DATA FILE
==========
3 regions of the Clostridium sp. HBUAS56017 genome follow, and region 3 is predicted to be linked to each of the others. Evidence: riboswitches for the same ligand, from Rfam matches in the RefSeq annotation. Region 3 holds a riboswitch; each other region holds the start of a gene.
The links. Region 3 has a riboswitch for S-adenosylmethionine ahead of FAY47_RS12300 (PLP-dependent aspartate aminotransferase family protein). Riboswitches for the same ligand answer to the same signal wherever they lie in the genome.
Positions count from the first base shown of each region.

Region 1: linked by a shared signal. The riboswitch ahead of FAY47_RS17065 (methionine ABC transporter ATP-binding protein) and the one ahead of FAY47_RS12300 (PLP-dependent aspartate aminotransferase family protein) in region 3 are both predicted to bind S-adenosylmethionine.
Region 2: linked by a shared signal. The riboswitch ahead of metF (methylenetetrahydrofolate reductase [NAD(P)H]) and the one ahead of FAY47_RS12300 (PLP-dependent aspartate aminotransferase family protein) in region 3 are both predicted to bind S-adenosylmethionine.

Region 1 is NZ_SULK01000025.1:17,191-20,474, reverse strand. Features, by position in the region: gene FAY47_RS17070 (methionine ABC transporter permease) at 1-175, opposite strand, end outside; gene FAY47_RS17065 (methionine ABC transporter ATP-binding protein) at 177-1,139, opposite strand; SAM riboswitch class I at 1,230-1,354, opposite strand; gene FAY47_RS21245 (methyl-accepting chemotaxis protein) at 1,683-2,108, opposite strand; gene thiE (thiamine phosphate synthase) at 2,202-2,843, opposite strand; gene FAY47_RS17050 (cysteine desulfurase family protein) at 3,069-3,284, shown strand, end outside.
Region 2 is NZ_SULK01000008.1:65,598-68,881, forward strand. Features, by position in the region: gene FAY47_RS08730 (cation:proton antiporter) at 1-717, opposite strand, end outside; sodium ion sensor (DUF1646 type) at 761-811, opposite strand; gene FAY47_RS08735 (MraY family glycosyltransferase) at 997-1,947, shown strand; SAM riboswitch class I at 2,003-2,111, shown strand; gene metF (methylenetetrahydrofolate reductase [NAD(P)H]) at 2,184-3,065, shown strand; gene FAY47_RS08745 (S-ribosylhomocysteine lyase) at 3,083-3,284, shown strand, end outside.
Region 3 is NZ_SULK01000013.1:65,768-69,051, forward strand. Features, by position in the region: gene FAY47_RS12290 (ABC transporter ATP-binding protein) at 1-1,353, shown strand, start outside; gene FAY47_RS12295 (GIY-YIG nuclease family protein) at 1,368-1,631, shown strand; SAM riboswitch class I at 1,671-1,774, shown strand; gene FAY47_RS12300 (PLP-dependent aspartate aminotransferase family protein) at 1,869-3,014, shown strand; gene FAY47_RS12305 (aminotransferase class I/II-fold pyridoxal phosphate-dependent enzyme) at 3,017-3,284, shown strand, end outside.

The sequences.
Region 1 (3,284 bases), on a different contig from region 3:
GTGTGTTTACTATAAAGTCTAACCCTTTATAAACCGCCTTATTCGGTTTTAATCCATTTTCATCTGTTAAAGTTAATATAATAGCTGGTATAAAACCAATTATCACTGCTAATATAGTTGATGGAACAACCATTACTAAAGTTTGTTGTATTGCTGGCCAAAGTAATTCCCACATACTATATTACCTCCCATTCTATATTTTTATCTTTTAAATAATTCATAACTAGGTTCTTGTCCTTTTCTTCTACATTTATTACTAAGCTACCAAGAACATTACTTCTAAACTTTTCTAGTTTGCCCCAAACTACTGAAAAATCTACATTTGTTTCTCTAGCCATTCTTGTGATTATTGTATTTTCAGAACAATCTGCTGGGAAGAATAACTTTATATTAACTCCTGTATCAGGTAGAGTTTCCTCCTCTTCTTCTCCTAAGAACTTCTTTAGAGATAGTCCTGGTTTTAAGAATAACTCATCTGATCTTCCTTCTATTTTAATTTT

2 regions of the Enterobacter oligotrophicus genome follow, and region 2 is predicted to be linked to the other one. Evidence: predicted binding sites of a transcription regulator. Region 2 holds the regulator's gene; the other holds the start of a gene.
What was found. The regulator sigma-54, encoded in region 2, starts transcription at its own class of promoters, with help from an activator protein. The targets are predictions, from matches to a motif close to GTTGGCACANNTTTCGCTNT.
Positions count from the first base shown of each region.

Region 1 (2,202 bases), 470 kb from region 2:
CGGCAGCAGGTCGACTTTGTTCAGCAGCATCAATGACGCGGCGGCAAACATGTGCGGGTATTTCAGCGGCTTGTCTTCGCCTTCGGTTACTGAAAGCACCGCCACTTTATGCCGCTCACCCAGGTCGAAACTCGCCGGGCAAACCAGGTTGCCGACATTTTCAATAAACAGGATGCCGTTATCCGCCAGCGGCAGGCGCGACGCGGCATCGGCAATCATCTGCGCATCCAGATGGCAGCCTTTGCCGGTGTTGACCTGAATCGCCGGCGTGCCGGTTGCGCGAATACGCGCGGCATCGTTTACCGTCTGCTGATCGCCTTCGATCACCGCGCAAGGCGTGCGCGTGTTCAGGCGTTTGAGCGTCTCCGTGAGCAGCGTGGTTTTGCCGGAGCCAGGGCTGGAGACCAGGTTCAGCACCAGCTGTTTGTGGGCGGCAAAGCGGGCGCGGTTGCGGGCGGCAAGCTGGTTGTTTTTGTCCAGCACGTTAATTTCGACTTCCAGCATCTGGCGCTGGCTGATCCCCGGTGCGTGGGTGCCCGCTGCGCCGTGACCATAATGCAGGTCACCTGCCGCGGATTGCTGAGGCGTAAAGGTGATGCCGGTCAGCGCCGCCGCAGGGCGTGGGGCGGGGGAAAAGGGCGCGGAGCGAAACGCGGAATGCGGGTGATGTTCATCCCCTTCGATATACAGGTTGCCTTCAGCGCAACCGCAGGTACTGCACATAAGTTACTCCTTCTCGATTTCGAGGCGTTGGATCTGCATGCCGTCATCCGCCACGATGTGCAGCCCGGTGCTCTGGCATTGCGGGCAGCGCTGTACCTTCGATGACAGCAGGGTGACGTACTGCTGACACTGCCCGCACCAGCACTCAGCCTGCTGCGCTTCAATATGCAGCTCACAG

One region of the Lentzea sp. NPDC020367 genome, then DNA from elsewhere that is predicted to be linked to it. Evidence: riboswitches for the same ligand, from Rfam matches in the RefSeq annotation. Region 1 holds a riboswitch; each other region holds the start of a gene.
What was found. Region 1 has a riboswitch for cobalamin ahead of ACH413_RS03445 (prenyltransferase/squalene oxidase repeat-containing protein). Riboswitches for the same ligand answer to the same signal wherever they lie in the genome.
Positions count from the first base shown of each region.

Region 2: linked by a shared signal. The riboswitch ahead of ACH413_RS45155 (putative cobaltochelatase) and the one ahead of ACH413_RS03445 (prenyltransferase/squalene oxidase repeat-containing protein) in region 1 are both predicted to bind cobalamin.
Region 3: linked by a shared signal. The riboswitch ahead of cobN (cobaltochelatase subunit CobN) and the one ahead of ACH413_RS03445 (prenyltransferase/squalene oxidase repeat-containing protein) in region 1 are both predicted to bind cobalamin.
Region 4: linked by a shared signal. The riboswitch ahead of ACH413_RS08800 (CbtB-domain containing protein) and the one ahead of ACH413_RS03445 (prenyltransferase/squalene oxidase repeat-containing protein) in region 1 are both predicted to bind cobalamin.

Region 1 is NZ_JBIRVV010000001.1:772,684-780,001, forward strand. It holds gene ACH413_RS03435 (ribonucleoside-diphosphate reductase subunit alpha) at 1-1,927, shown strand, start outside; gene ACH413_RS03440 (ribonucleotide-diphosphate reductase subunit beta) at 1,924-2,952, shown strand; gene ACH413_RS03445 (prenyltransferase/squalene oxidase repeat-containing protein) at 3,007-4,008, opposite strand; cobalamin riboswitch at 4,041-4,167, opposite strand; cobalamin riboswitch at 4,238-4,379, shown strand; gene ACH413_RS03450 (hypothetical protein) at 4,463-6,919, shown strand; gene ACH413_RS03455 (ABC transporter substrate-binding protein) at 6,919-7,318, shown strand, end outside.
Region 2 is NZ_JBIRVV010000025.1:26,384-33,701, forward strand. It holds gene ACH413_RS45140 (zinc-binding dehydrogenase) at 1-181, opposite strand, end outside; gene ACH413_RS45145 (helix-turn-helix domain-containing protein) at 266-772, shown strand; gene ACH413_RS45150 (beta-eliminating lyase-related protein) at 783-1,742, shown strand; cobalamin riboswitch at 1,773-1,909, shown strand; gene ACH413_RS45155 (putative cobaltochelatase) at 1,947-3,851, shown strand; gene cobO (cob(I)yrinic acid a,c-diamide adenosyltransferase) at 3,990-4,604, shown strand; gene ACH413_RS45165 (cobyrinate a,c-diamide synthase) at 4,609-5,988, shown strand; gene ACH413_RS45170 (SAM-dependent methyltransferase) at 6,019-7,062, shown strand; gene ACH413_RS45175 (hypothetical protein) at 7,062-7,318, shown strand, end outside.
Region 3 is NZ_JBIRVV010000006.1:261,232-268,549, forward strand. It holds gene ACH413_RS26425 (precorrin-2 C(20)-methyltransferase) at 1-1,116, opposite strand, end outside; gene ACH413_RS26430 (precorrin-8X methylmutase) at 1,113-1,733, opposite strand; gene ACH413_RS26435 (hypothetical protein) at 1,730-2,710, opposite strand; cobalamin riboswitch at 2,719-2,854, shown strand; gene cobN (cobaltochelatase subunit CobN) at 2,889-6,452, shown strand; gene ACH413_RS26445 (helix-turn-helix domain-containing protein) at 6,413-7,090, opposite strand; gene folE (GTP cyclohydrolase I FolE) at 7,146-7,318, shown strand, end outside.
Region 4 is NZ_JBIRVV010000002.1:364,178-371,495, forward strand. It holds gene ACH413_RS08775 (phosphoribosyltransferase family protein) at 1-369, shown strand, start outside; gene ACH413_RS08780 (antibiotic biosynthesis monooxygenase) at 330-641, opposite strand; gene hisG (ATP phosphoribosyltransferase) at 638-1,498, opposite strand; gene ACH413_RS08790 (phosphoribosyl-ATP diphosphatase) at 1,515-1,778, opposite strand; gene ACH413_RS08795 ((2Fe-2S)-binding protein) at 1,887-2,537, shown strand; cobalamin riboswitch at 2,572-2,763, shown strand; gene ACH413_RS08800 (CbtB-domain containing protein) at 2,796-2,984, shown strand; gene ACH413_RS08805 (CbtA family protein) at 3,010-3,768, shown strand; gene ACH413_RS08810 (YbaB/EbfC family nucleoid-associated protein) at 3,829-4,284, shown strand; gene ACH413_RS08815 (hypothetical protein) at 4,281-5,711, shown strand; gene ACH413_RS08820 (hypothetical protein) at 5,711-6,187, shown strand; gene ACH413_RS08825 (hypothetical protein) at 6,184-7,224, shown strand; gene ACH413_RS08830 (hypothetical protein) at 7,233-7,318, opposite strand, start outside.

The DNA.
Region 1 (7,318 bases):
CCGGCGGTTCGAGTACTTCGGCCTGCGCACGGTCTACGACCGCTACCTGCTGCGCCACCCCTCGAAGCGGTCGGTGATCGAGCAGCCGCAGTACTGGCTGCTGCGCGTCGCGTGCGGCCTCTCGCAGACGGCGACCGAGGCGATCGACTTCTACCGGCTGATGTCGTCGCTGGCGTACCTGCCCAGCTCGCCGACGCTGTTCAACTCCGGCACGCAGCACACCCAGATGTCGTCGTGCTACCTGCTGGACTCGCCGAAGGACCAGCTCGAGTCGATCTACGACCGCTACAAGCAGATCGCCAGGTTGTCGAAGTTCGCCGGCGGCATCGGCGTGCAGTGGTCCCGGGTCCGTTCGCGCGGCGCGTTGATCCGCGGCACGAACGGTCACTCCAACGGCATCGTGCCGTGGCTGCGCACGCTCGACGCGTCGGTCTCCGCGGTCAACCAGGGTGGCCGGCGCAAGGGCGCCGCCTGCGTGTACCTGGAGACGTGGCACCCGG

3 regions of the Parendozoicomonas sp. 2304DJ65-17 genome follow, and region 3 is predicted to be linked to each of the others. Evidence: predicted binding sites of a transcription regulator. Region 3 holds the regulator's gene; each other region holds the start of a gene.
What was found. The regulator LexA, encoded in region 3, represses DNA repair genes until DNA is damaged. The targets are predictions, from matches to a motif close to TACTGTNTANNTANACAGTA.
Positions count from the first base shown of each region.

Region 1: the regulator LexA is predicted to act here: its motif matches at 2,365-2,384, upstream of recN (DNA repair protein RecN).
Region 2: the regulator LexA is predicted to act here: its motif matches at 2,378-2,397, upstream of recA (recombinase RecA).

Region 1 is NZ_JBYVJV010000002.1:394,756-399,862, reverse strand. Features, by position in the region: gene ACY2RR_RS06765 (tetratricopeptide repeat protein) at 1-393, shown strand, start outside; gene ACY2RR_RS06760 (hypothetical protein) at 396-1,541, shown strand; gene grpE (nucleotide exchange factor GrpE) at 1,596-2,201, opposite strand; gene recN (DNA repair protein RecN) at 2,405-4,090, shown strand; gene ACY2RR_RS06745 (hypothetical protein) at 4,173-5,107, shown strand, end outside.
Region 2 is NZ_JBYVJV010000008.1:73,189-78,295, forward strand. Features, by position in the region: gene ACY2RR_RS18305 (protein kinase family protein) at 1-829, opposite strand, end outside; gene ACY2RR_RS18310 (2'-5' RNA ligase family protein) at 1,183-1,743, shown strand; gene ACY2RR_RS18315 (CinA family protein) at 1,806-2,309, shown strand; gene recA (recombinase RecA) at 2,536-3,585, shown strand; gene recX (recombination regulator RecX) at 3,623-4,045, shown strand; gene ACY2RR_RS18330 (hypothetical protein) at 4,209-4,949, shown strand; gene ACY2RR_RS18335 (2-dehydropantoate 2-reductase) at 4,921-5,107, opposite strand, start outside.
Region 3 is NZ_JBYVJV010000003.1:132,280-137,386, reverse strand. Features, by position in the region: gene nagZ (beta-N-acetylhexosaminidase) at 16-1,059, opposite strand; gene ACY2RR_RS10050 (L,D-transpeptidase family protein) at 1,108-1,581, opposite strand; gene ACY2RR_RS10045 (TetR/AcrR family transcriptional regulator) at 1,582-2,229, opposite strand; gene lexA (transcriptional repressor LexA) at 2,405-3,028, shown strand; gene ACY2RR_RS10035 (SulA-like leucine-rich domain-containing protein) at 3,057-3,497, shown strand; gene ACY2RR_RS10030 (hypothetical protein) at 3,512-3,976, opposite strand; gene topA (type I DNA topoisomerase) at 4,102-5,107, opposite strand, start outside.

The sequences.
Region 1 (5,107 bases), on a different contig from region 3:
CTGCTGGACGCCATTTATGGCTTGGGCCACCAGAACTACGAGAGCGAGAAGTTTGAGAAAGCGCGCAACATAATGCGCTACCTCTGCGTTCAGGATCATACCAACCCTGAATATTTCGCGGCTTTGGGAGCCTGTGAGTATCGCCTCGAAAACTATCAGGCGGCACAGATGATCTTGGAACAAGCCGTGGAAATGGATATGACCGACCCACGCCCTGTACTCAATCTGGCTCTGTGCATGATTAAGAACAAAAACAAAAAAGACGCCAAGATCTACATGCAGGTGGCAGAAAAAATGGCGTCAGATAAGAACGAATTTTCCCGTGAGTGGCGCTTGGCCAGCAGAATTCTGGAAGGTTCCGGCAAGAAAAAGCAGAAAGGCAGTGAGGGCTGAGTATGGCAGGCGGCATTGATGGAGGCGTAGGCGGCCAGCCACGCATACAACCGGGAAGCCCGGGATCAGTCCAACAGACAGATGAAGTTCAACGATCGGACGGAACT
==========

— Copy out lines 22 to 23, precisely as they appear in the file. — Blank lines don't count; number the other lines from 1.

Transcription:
Region 4: linked by a shared signal. The riboswitch ahead of ACH413_RS08800 (CbtB-domain containing protein) and the one ahead of ACH413_RS03445 (prenyltransferase/squalene oxidase repeat-containing protein) in region 1 are both predicted to bind cobalamin.

Region 1 is NZ_JBIRVV010000001.1:772,684-780,001, forward strand. It holds gene ACH413_RS03435 (ribonucleoside-diphosphate reductase subunit alpha) at 1-1,927, shown strand, start outside; gene ACH413_RS03440 (ribonucleotide-diphosphate reductase subunit beta) at 1,924-2,952, shown strand; gene ACH413_RS03445 (prenyltransferase/squalene oxidase repeat-containing protein) at 3,007-4,008, opposite strand; cobalamin riboswitch at 4,041-4,167, opposite strand; cobalamin riboswitch at 4,238-4,379, shown strand; gene ACH413_RS03450 (hypothetical protein) at 4,463-6,919, shown strand; gene ACH413_RS03455 (ABC transporter substrate-binding protein) at 6,919-7,318, shown strand, end outside.